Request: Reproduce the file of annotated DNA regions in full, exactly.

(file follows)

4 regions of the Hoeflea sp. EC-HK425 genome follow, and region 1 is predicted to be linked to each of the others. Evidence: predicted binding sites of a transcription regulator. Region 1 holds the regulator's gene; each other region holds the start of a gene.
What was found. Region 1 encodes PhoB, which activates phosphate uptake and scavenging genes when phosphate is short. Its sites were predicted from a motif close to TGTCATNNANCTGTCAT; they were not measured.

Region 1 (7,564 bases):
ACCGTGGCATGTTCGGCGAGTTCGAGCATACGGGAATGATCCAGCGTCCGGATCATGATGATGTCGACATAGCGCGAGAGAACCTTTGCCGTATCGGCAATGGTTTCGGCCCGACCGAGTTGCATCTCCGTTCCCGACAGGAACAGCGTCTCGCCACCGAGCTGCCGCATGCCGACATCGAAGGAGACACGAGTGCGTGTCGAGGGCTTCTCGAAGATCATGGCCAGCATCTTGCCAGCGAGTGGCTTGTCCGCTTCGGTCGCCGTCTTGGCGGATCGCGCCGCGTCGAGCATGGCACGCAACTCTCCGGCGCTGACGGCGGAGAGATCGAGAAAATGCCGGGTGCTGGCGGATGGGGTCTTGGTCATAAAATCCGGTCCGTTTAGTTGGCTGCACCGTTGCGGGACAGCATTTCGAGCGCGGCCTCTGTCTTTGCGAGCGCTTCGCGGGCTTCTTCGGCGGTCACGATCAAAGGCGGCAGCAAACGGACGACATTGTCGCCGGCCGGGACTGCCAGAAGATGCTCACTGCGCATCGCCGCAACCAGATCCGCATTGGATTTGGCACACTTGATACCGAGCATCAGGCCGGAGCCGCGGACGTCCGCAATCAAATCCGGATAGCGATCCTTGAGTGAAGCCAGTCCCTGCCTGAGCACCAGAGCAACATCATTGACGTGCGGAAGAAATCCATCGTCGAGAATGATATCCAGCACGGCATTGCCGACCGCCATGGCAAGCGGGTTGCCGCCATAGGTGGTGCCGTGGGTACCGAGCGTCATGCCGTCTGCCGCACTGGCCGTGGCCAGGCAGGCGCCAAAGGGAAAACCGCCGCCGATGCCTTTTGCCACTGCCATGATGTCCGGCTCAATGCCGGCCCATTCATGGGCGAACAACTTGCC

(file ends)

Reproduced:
4 regions of the Hoeflea sp. EC-HK425 genome follow, and region 1 is predicted to be linked to each of the others. Evidence: predicted binding sites of a transcription regulator. Region 1 holds the regulator's gene; each other region holds the start of a gene.
What was found. Region 1 encodes PhoB, which activates phosphate uptake and scavenging genes when phosphate is short. Its sites were predicted from a motif close to TGTCATNNANCTGTCAT; they were not measured.

Region 1 (7,564 bases):
ACCGTGGCATGTTCGGCGAGTTCGAGCATACGGGAATGATCCAGCGTCCGGATCATGATGATGTCGACATAGCGCGAGAGAACCTTTGCCGTATCGGCAATGGTTTCGGCCCGACCGAGTTGCATCTCCGTTCCCGACAGGAACAGCGTCTCGCCACCGAGCTGCCGCATGCCGACATCGAAGGAGACACGAGTGCGTGTCGAGGGCTTCTCGAAGATCATGGCCAGCATCTTGCCAGCGAGTGGCTTGTCCGCTTCGGTCGCCGTCTTGGCGGATCGCGCCGCGTCGAGCATGGCACGCAACTCTCCGGCGCTGACGGCGGAGAGATCGAGAAAATGCCGGGTGCTGGCGGATGGGGTCTTGGTCATAAAATCCGGTCCGTTTAGTTGGCTGCACCGTTGCGGGACAGCATTTCGAGCGCGGCCTCTGTCTTTGCGAGCGCTTCGCGGGCTTCTTCGGCGGTCACGATCAAAGGCGGCAGCAAACGGACGACATTGTCGCCGGCCGGGACTGCCAGAAGATGCTCACTGCGCATCGCCGCAACCAGATCCGCATTGGATTTGGCACACTTGATACCGAGCATCAGGCCGGAGCCGCGGACGTCCGCAATCAAATCCGGATAGCGATCCTTGAGTGAAGCCAGTCCCTGCCTGAGCACCAGAGCAACATCATTGACGTGCGGAAGAAATCCATCGTCGAGAATGATATCCAGCACGGCATTGCCGACCGCCATGGCAAGCGGGTTGCCGCCATAGGTGGTGCCGTGGGTACCGAGCGTCATGCCGTCTGCCGCACTGGCCGTGGCCAGGCAGGCGCCAAAGGGAAAACCGCCGCCGATGCCTTTTGCCACTGCCATGATGTCCGGCTCAATGCCGGCCCATTCATGGGCGAACAACTTGCC